Tune Tale with Jimmy Keane

Accordion player Jimmy Keane talks missing socks and enduring tunes
Episode Trailer

Are all traditional tunes created equally? And if they aren’t, what happens to the, um, lesser tunes? Do they end up like lost dryer socks? Chicago-based accordion player Jimmy Keane reflects on the room of bad tunes, and shares one of his loveliest compositions in this month’s off season installment. 


Thank you to everybody for listening. And a special thank you to this month’s underwriters: John Ploch, Finn Agenbroad, David Vaughan, Brian Benscoter, Joe Garrett, Gerry Corr

Episode 38 – Tune Tale with Jimmy Keane: Accordion player Jimmy Keane talks missing socks and enduring tunes
This Irish Music Stories episode aired Feb 11, 2020

Speakers, in order of appearance
>> Shannon Heaton: flute player, singer, composer, teacher, and host of Irish Music Stories 

>> Jimmy Keane: Chicago-based accordion player born in London of Irish-speaking parents from Connemara and Kerry

>> Nigel Heaton: young announcer for Irish Music Stories

* * * * * * *

>>Shannon: I’m Shannon Heaton and welcome to another Irish Music Stories Tune Tale, a short, off-season meditation on traditional music, and the bigger stories behind it…

[ Music: “Redican’s/The Merry Old Woman/The Chapel Bell,” from Bohola

Artist: Bohola ]

… like how all tunes are NOT created equal.

>>Jimmy: I mean, bad tunes don’t last, right? 

>>Shannon: That’s Chicago-based accordion player Jimmy Keane.

>>Jimmy: Because, you know, if no one plays them, they just take care of themselves. 

>>Shannon: Right. They evaporate. Or they go to the room of bad tunes.

>>Jimmy: Oh, I should clean out that room someday. Oh… there was… I was wondering where that was!

>>Shannon: Yeah, you don’t want to get rid of it, in case you’ll need it someday.

>>Jimmy: Or it could be like the missing sock from the dryer. Oh, there it is!

>>Shannon: I like the idea of the room of bad tunes, but there is a more sincere story here too.

Since Irish music is spread by musicians playing their favorite tunes, and teaching their friends, truly BAD compositions don’t stand much of a chance in the folk process. 

Good tunes last. Good ideas last. 

And banal… or bad… or toxic ones don’t.

Or if they do, their champions usually repent… eventually. Right?

The arc of Irish music is long, but it bends toward the just, the noble, the lyrical.

One of the most lyrical tunes that I know of yours, Horse Keane’s hornpipe. It has a very beautiful swing, a lift to it. But it also has just such tunefulness, such lyrical expression.

>>Jimmy: Well, thank you . Well, actually, I wrote that as a tune. It just so happened that it was a hornpipe thing. And of course then Horse Keane’s hornpipe. You know Horse Keane’s slip jig didn’t sound as good!

>>Shannon: Yeah, and when you write tunes, do you think of rhythms in advance? Or?

[Music: “Accordion drones,” from IMS studio

Artist: Shannon Heaton)

>>Jimmy: No, I think it’s just the melody. I mean, you know, a tune will come into your head. Or a combination of notes. And then when you pick up the instrument… it doesn’t necessarily trans… get its way down to the fingers. Even though I’m thinking of this combination of notes, oh, that ain’t going to work on this. Right?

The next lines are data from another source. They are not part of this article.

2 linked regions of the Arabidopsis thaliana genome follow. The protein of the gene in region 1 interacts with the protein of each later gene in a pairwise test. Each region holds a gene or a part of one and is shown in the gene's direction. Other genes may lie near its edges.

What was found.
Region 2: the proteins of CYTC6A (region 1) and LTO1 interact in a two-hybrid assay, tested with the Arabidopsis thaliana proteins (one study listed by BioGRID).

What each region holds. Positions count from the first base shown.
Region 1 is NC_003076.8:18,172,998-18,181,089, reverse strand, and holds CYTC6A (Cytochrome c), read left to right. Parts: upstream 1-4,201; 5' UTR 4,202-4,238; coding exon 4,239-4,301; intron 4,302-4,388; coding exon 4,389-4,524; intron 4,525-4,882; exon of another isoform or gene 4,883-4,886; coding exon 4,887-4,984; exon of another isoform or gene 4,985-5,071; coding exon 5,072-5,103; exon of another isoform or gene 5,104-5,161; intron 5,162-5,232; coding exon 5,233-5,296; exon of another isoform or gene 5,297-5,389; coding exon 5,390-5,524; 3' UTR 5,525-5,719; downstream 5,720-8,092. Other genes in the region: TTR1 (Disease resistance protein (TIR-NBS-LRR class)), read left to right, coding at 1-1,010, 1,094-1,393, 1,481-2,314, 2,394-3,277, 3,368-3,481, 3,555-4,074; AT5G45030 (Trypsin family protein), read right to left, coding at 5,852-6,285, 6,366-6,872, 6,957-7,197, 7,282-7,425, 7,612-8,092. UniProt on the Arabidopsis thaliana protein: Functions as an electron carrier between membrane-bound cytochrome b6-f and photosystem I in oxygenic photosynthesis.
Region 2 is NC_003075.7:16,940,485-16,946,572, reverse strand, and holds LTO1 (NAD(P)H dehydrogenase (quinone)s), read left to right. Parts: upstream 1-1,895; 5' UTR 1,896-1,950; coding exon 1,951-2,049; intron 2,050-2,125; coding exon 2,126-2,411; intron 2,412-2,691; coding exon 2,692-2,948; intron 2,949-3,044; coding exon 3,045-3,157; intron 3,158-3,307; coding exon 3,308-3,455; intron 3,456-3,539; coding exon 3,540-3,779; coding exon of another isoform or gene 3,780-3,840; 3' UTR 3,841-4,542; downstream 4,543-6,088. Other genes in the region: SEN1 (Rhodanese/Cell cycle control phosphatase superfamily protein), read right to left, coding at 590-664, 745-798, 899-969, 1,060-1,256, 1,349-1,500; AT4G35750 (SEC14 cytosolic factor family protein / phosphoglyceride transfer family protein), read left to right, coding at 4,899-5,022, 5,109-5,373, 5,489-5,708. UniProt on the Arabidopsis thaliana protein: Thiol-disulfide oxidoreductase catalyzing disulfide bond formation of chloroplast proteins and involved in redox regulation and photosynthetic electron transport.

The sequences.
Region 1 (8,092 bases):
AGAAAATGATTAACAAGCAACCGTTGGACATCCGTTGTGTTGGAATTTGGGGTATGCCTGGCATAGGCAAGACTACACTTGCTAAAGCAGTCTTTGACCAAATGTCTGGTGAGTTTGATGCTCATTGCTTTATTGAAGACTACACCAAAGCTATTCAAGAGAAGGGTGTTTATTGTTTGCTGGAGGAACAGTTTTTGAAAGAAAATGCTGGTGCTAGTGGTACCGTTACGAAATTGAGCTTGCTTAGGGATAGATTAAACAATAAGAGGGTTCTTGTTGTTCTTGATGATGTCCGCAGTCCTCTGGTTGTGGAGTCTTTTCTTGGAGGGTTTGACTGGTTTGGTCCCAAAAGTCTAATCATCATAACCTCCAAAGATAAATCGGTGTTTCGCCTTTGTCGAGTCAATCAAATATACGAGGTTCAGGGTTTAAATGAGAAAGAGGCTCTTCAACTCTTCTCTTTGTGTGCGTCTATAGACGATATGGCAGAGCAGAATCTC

>>Shannon: It’s true. When I play tunes on the flute that were written by button accordion players, or piano accordion players, like Jimmy, versus ones written by fiddle players; well they can feel different. Like the accordion ones can feel more chordal and expansive. The fiddling ones can be more intricate and compact.

Jimmy wrote Horse Keane’s hornpipe for his dad. He wrote it on the box, which probably affects the way it ended up. The feel of it, the exact melody. It is particularly nice on the accordion and on my son, Nigel’s melodica.

Here’s Nigel now to thank this month’s sponsors.

>>Nigel: Thank you to John Ploch, Finn Agenbroad, David Vaughan, Brian Benscoter, Joe Garrett, and Gerry Corr.

>>Shannon: Thank you. I’m working away at Season Four, which will launch in May. And I really couldn’t be traveling to do interviews, and covering the online hosting and podcasting expenses if it weren’t for your support.

If you love what I’m doing, please head to IrishMusicStories dot org. There’s a donate button. Or sign up for the email list. Or share the link with a pal. Because I think more people should hear Horse Keane’s HP, played here by Jimmy Keane and guitar player Dennis Cahill.

[ Music: “Horse Keane’s hornpipe,” from Live

Artist/Composer: Jimmy Keane ]

Thanks for listening. Hope you’ll tune in next month for another Irish Music Stories Tune Tale. And in the meantime, don’t waste your energy on the losers. Look to the light, look to the lyrical.

[ Music: “Peacock’s Feather,” from the Johnny Doherty’s March/Moving-On song set, Bohola

Artist: Bohola ]

>>Jimmy: You know, if it’s a sucky tune, there’s not much… you’re not going to be able to do anything with it. Right? You’re going to be fighting that tune, because that tune shouldn’t go this way, but somehow else it’s going that way. So, I gotta learn it this way; I’m not going to learn that tune. Forget that tune. There’s a million more tunes that I can play…

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Cast of Characters

Episode guests in order of appearance

Jimmy Keane


Chicago-based accordion player born in London of Irish-speaking parents from Connemara and Kerry

The Heaton List